Hans Christian Anderson once said, “Where words fail, music speaks.” Music not only tells a story of its own, but in many ways, writes the story of our lives. It brings back memories, both happy and sad. It connects us with others, insomuch as it commonizes the human experience. Music has long been known for its therapeutic benefits.
What is Music Therapy?
According to Merriam Webster’s Medical Dictionary, Music Therapy is “therapy based on engagement in musical activities: the therapeutic use of music (as to reduce anxiety, improve cognitive functioning, promote physical rehabilitation, or enhance interpersonal communication) that typically involves listening to music, singing, playing musical instruments, or composing music.
Further, The American Music Therapy Association says it is “the clinical and evidence-based use of music interventions to accomplish individualized goals within a therapeutic relationship by a credentialed professional who has completed an approved music therapy program.” Research supports Music Therapy’s effectiveness in promoting wellness, stress-management, movement, increasing self-motivation for improvement; it also provides emotional support for families, and a general outlet for feelings that may be difficult to express.
What is a Music Therapist?
Music Therapists are established health professionals who use music to address physical, emotional, cognitive, and social needs of individuals. Music Therapists help to identify the patient’s needs and then develop treatment plans that include listening to, singing, or moving to music. Via these avenues, the participant may find ways to communicate or express him- or herself when words are not possible. Music therapists typically choose categories and styles of music that will best fit the needs and goals of the participant, and therapy may be conducted in groups or individually. Credentialed Music Therapists work with a variety of people: premature infants to improve sleep patterns, children with autism to improve communication abilities, hospital patients to decrease pain, and Parkinson’s patients to improve motor function, to name a few.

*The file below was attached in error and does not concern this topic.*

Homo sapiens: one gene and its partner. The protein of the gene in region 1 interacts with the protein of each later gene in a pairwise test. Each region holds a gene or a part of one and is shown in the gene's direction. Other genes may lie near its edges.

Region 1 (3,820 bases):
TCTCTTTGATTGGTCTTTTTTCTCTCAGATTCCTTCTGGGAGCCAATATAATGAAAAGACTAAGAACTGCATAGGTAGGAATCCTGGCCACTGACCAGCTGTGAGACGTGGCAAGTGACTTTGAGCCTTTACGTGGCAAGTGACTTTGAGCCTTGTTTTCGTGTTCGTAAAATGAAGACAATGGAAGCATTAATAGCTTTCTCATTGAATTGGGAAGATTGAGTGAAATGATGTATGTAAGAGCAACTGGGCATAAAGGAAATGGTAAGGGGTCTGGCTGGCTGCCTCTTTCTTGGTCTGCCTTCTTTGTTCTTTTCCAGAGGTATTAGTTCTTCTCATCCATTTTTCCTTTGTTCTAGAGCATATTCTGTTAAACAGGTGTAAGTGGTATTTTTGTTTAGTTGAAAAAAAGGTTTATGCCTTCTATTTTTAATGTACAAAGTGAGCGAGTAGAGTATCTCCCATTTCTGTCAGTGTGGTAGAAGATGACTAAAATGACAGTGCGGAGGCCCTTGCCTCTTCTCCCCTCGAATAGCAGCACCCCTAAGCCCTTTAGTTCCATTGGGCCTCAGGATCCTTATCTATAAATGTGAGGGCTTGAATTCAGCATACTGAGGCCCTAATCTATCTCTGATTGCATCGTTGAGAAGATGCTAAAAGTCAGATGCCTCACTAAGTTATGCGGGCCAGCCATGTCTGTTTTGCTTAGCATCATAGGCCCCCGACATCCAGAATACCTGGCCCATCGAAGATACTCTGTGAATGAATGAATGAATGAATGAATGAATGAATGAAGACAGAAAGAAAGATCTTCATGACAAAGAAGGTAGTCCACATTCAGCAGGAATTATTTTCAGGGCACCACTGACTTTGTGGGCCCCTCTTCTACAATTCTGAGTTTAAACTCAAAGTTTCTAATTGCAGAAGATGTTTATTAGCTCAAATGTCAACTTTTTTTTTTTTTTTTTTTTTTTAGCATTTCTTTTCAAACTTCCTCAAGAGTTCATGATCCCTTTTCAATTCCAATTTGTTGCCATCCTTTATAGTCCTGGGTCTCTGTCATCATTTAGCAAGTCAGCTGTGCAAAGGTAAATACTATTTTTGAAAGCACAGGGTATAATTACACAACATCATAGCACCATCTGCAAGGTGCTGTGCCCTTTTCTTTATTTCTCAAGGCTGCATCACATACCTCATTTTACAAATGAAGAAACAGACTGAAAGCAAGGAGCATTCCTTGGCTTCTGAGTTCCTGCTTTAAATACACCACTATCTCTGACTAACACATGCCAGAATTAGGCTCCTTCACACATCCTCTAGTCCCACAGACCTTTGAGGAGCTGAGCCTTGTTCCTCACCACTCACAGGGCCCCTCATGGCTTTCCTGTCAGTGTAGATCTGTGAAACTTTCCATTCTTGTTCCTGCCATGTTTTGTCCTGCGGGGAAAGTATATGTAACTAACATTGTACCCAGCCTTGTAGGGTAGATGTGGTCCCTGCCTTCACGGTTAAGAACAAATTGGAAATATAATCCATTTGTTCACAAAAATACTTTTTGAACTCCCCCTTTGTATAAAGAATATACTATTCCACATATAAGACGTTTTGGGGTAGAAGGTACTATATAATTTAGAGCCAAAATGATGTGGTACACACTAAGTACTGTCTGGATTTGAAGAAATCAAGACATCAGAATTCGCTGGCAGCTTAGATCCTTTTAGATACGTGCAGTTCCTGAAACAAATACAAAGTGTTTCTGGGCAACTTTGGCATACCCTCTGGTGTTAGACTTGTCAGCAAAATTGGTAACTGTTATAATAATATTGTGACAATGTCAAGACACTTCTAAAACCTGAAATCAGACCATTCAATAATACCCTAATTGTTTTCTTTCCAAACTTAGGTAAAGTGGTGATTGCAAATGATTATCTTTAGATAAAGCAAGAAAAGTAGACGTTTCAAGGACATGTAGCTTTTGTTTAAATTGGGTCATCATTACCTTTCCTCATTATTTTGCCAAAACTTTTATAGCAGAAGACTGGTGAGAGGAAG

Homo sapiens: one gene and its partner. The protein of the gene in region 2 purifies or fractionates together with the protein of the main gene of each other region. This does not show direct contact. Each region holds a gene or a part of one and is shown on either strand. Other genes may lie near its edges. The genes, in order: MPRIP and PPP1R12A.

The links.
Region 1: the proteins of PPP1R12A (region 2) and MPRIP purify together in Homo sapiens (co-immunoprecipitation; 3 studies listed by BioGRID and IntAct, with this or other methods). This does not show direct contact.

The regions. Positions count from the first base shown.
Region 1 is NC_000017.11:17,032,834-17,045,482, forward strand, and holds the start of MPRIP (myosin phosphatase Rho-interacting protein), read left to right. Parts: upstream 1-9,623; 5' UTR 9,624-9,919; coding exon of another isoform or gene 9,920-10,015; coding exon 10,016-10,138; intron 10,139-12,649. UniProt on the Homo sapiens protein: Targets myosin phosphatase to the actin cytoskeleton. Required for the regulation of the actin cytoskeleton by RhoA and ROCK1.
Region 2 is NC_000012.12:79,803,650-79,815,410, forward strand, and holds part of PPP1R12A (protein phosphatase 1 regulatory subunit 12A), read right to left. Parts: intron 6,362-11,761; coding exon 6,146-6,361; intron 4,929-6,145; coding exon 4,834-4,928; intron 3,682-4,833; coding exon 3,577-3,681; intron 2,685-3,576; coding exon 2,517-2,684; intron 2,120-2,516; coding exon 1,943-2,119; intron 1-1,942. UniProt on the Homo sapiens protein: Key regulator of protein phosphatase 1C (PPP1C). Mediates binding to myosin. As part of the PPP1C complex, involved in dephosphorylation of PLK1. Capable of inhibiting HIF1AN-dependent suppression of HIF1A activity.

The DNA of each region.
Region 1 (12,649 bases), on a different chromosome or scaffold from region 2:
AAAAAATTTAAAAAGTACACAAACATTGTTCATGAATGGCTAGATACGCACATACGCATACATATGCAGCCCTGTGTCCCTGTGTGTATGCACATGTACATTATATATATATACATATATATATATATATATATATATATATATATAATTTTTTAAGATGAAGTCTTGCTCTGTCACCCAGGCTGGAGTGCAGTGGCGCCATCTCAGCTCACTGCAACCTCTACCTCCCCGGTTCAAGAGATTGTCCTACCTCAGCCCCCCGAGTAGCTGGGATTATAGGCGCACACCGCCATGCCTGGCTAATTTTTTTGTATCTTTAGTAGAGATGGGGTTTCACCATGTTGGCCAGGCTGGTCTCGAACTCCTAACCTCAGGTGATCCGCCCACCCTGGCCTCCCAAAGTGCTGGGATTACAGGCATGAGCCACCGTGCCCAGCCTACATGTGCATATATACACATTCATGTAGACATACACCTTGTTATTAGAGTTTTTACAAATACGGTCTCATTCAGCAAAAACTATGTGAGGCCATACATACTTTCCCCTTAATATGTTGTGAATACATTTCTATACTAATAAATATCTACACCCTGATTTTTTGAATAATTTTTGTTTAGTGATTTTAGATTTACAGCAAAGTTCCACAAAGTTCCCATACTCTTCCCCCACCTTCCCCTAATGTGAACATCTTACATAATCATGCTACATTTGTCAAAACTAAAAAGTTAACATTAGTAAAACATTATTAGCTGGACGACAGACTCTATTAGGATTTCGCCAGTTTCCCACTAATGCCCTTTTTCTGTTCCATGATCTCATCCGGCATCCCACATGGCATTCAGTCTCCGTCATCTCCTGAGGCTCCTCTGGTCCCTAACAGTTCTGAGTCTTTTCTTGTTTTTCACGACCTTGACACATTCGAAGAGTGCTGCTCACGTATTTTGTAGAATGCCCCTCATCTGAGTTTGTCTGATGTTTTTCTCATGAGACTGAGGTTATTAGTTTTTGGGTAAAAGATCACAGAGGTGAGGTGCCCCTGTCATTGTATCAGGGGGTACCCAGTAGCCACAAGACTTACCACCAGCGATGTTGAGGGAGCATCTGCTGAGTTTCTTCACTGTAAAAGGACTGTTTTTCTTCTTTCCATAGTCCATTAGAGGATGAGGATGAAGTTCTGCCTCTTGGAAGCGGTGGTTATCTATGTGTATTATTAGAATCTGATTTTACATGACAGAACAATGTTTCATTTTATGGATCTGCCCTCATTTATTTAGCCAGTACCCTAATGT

What Are the Two Music Therapy Techniques?
There are two basic types of music therapy techniques: active and receptive. When we create music, by singing, playing a musical instrument, or composing, we are using active techniques. When we listen and react to music, such as through analysis of the lyrics or instrumentals, or through dance, we are employing receptive techniques. Quite frequently, forms of each type of technique are utilized together in music therapy and are helpful in facilitating conversation, when possible, about feelings and goals.
How is Music Therapy Applied?
A therapist might play music for autistic children with limited social skills and have them imagine what the composer or performer was feeling when s/he created the piece. This practice would be designed to help the children develop or strengthen their empathic skills. Another group setting example is a “drumming circle” used to “induce relaxation, provide an outlet for feelings, and foster social connectedness among members of a group.” Members each have a hand drum and the therapist leads them in activities. Individuals within the group may be asked to express how they feel by playing something on their drum, or the group might be asked to work in unison to build cohesiveness. Music Therapists are willing to try whatever musical methods are necessary to help patients reach their goals, whether that is playing music from a radio, singing with patients, or teaching them how to play an instrument.